Summary of the Express Pest Risk Analysis for Scirrhia acicola (Dearness) Siggers
Mycosphaerella dearnessii (Scirrhia acicola), causes brown-spot needle blight (EPPO/CABI 1997) of many pine species. The brown-spot fungus mainly attacks trees from Central to North America but also in Europe (Pehl 1995). Pathogen was detected in both urban and forest areas. In Central Europe fungus infects mainly pinus mugo uncinata (mug species) but also P. sylvestris, P. nigra and P. mugo. Currently used pesticites are unsufficient despite funguj spreads slowly and occurs only in few localizations. Scirrhia acicola was occasionally detected in PRA area and infested low numbers of its host plants (Pusz et. al. 2013). All Pinus species are potential hosts, but the most important in PRA area are: P. strobus, P. sylvestris, P. nigra. Some of species (like P. banksiana) have proven to be high resistant (Skilling & Nicholls, 1974).
Rating of the likelihood of entry: low/ moderate (There is possibility of spread and access to the host plants in case of fungus entry).
Rating of the likelihood of establishment outdoors and in protected conditions: low/ moderate (because of occasionally fungus occurrence in PRA area)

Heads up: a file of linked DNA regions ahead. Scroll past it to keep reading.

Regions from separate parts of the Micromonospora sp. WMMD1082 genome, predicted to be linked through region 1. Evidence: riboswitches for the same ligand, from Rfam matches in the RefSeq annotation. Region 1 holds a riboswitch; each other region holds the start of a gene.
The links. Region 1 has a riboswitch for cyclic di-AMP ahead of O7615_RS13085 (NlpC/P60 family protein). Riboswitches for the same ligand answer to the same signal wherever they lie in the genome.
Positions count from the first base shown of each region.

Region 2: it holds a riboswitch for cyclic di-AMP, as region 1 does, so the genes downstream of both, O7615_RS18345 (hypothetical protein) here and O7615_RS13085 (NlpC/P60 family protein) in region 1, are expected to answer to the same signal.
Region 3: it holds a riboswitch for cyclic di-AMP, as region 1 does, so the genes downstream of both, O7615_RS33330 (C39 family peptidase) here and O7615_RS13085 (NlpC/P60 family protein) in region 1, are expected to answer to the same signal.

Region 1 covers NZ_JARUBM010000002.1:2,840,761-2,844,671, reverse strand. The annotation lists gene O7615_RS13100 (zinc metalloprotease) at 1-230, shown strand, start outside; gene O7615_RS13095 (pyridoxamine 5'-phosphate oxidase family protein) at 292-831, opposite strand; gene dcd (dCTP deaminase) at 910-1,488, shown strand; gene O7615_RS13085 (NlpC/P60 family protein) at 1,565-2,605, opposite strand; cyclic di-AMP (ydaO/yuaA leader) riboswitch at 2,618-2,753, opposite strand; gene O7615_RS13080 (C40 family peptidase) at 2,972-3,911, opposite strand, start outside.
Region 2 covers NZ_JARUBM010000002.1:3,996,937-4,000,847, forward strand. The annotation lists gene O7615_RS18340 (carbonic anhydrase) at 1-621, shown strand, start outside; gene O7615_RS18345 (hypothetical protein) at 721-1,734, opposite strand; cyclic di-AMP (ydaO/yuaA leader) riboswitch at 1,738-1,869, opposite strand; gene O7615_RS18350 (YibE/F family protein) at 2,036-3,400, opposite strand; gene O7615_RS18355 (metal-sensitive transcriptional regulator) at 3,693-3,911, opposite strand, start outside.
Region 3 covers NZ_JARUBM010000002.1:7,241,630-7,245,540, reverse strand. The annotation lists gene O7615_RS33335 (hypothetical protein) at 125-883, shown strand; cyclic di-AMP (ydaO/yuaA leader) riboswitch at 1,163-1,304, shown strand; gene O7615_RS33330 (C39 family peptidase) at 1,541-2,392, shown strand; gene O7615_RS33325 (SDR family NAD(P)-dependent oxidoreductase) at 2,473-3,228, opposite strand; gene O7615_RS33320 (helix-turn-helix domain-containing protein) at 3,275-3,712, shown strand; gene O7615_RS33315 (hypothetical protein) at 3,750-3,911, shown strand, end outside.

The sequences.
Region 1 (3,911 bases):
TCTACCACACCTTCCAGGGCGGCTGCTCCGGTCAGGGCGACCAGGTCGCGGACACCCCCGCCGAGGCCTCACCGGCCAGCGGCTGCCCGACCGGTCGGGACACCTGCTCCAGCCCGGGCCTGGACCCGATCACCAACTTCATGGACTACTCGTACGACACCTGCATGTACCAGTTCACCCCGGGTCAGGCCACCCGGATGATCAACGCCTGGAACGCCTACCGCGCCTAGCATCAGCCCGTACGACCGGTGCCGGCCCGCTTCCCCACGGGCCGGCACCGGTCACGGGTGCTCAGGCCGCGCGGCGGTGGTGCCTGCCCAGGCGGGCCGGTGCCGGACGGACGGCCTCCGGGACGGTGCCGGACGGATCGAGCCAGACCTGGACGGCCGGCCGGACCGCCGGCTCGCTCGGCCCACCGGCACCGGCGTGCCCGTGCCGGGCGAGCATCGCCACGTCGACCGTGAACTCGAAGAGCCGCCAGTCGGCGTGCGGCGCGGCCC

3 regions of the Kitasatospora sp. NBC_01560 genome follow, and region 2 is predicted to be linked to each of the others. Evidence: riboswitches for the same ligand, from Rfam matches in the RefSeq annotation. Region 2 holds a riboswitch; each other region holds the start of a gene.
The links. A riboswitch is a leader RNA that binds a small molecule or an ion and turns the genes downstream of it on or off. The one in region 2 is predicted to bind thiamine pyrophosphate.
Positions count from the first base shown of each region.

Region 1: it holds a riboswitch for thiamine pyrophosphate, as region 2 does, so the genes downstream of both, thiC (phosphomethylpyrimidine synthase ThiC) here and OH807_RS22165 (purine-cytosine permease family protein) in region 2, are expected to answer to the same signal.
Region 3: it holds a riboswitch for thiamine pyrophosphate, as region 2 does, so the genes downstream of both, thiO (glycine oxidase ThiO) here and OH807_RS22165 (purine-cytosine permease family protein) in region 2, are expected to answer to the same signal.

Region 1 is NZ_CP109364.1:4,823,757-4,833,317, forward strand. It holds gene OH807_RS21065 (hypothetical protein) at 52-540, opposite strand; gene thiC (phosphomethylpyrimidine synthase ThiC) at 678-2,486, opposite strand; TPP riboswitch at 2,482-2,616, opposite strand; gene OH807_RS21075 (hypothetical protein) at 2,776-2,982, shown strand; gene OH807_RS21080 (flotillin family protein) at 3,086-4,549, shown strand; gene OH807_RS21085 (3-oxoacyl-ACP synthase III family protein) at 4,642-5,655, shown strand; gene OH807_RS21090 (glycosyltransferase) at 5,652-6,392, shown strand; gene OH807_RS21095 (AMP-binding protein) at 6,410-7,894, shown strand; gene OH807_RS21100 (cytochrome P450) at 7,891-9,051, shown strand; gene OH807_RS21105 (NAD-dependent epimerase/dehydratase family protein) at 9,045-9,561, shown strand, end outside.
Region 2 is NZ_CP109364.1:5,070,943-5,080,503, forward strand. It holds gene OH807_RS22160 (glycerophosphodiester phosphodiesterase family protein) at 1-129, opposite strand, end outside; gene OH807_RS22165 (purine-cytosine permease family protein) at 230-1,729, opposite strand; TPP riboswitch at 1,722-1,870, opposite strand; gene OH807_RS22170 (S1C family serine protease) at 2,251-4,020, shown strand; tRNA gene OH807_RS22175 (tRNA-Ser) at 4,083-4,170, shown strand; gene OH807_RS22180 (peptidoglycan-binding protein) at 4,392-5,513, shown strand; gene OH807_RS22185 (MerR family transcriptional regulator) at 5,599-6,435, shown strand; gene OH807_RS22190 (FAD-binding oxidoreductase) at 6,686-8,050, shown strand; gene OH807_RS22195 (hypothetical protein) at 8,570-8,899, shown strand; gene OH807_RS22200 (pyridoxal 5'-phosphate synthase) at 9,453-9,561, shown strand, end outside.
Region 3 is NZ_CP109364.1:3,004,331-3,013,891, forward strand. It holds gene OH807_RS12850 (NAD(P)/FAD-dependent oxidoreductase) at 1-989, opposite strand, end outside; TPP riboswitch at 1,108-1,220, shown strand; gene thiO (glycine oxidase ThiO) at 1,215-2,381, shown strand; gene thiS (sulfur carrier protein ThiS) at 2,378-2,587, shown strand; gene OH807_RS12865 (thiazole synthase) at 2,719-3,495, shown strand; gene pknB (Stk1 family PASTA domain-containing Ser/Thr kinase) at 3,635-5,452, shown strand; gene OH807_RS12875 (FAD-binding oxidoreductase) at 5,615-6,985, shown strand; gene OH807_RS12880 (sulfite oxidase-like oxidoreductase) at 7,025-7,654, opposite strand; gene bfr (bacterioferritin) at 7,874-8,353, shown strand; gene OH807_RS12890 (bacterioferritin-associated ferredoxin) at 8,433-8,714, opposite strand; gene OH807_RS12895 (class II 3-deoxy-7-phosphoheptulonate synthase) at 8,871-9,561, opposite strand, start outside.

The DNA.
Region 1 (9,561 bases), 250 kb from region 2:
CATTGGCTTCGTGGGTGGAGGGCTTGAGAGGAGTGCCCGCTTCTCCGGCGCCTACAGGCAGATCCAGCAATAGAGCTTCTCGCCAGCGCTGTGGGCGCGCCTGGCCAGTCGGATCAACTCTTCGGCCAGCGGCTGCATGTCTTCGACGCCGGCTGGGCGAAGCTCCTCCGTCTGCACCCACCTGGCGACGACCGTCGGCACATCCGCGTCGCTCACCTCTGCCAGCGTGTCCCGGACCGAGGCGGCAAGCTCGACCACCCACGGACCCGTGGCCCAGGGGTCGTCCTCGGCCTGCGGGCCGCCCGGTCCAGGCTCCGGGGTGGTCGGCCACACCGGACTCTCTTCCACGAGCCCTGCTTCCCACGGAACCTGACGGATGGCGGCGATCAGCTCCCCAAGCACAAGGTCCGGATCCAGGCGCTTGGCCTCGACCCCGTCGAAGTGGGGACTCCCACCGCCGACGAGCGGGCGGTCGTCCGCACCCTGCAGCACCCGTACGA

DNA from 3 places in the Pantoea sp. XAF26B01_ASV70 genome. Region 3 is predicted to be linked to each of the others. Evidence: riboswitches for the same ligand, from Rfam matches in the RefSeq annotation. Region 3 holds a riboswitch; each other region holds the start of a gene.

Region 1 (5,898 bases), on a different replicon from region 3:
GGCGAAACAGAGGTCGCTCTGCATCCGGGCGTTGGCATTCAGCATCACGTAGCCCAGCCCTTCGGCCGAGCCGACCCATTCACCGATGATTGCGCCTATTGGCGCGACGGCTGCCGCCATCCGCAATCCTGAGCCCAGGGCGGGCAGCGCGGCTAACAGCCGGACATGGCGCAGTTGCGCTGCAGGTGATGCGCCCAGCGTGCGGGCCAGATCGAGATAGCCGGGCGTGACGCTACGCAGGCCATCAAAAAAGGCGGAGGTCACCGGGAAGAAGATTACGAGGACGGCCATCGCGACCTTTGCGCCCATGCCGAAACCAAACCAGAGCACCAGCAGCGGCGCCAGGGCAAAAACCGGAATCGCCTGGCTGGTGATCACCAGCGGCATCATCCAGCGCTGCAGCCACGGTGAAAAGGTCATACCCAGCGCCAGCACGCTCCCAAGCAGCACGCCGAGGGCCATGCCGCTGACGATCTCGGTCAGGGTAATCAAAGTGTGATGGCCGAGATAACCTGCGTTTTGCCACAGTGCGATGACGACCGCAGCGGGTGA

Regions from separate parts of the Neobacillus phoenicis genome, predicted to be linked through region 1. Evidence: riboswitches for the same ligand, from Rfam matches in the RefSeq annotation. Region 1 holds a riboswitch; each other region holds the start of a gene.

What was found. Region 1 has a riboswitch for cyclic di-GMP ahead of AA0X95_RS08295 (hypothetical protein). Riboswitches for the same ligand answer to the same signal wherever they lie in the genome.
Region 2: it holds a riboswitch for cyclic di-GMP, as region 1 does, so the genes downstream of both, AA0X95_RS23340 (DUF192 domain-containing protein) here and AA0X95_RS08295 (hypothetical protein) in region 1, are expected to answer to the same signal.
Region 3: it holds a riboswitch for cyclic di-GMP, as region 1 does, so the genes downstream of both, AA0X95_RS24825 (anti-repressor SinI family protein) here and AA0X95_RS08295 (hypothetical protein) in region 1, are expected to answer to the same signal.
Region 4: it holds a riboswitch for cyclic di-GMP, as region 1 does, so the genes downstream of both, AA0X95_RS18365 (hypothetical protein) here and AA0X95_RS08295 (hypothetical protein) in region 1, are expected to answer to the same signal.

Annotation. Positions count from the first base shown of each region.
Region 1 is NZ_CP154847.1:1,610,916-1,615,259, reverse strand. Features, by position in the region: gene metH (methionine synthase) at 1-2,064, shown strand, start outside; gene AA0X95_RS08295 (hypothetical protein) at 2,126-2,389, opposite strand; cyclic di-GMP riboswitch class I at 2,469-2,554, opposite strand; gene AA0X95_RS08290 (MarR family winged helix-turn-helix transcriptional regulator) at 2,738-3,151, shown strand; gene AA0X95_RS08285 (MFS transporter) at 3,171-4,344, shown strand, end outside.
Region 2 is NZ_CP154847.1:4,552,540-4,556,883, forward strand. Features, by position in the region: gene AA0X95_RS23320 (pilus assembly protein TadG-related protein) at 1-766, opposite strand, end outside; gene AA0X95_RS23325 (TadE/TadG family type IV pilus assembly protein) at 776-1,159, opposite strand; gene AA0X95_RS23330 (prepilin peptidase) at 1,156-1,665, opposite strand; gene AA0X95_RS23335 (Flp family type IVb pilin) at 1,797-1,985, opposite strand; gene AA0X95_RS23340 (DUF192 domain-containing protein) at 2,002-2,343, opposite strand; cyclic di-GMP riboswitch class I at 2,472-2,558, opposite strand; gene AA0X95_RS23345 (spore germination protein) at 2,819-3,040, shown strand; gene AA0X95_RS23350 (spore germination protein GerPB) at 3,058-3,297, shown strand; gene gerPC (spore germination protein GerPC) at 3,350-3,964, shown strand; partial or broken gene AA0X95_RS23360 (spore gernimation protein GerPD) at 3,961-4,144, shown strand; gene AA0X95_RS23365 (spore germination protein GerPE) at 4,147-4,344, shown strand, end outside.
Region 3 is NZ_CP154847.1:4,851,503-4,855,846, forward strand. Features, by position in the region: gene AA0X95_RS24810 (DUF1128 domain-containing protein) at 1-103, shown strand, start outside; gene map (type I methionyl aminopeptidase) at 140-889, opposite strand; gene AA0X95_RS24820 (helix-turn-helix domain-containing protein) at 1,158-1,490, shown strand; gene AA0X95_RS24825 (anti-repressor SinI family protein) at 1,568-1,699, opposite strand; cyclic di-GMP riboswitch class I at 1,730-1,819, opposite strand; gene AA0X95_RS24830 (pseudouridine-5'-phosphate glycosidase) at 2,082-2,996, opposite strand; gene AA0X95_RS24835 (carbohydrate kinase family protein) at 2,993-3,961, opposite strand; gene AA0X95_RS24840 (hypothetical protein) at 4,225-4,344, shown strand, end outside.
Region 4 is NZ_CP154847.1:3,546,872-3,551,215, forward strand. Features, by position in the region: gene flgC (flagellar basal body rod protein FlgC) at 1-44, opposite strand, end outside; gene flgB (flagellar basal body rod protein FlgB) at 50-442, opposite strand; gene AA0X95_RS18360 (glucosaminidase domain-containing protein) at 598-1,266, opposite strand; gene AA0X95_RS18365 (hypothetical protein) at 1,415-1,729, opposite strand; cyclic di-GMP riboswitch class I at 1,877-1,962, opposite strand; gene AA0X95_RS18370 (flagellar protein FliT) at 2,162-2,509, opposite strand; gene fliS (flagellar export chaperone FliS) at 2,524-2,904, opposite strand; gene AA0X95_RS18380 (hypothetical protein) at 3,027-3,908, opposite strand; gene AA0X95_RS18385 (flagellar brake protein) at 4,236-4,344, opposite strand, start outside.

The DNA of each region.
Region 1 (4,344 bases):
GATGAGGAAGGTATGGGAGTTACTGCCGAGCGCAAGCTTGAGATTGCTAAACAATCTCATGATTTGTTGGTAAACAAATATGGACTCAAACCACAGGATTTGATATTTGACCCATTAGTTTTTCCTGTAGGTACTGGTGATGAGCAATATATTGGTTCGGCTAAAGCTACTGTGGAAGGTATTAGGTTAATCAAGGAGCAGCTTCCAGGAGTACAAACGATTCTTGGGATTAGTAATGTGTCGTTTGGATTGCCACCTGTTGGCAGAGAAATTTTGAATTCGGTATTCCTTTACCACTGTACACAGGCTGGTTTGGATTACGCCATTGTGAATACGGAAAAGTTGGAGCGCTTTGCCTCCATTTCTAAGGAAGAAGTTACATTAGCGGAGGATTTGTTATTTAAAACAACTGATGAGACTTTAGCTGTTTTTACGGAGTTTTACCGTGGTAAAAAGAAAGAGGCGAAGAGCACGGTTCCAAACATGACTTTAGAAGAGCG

Rating of the likelihood of spread: low (because of low number of fungus reports)
Rating of the likelihood of impact without phytosanitary measures: low (because of other ratings)
Long-needle varieties are resistant to infection and should be preferred species in Christmas tree plantations (Phelps et.al., 1978).
Phytosanitariaty measures based on applications of Bordeaux mixture, chlorothalonil, benomyl and copper hydroxide in nurseries, seed orchards, and plantations of longleaf pine and Scots pine.
Seedlings should be sprayed at 10- to 30-day intervals from beginning of spring to the end of the summer.
Level of uncertainty of assessment depends on all previous reports of pest occurence in PRA area.
|Pest Risk Analysis||Download||402,53kB|